Here’s why that’s crazy: Because if you’d have known about it back then, you probably would have done nothing about it.

If you were the sort who would have known about it, then you would have heard of it.

This characterises the first stage. Very early adopters purposefully seek out information and use it.

Stage Two: What You’d Call “Early Adopters”

The marketing for the above market speaks for itself. Think late-90’s pick-up sales letters. The people don’t need a hard sell. They are seeking out the fringes due to a desperate need or peculiar interest.

Stage two is what you’d call an early adopter phase. This is where something starts to gain traction.

Here is where you spend a lot of time telling people what something is, why it’s valuable and what they should do about it.

The approach will range from soft-sell infomercials through long video sales letters.

Throw in a little bit of “You’re smarter than the rest, because you’re an early adopter” and you can sell a new $1000 phone every year despite it having worse features than the last model you sold them.

Stage Three: Holy S(%T! This Is Awesome!!!!

Once something has gained traction, it’ll start to permeate the cultural awareness and this is represented by normal folks finally taking an interest.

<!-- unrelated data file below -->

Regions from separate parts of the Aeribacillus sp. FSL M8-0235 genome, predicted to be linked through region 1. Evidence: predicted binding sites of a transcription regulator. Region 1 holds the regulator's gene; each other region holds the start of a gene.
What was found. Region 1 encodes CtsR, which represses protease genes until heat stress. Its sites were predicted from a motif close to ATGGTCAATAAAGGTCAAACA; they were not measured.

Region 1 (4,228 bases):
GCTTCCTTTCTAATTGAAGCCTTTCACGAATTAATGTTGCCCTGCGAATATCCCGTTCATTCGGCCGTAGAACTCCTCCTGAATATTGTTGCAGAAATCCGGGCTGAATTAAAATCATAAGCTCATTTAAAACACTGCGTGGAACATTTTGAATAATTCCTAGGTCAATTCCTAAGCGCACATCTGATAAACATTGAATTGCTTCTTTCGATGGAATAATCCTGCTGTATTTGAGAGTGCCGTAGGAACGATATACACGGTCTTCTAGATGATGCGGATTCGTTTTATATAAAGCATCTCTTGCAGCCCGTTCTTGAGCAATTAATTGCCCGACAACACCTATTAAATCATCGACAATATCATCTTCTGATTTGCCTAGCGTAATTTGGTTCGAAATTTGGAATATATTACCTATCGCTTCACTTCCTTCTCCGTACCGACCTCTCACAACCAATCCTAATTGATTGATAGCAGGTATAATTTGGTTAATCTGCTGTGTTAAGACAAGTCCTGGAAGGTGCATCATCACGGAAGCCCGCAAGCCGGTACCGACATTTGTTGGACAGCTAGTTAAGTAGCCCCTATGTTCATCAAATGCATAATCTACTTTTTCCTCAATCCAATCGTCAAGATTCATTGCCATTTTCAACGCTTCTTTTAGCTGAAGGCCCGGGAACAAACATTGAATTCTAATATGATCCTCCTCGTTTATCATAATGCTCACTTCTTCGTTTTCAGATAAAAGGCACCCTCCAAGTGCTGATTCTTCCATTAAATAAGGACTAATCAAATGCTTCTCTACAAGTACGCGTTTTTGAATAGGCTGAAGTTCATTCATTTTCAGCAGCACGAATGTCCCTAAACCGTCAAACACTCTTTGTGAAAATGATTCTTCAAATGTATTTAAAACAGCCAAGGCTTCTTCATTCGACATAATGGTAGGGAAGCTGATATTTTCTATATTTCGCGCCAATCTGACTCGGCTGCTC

In other words, it’s like when all your bar-hopping, pop-music listening friends start talking about your favourite sci-fi show and saying things like, “I’m totally such a geek!”

Of course, this is irritating as a consumer, but as a marketer, it’s money time.

Why?

Because you get a lot of people who know next to nothing about a product and they are driven entirely emotionally by the need to fit in.

This is where Bitcoin has been the last couple of months.

The marketing for this stage involves going big on the fear of missing out, throwing dream stories into the mix and otherwise making it seem like you’re on a once-on-a-lifetime ride to the moon.

Note: In reality, there’s no such thing as “once-in-a-lifetime” but that doesn’t matter.

Think about teenage girls who have to have the latest fashion accessory. That’s a perfect example of this marketing. To an outside observer, it seems pretty tame and the obsession looks stupid. But in the target market’s head, it’s the sign of impending dreams coming to fruition. Fame, fortune, good looks and wow.

Of course, this has a downside.

Stage Four: It’s A Scam

Let’s throw the baby out with the bathwater, because by this point, scammers, spammers and quick-buck makers have piled into the product or niche.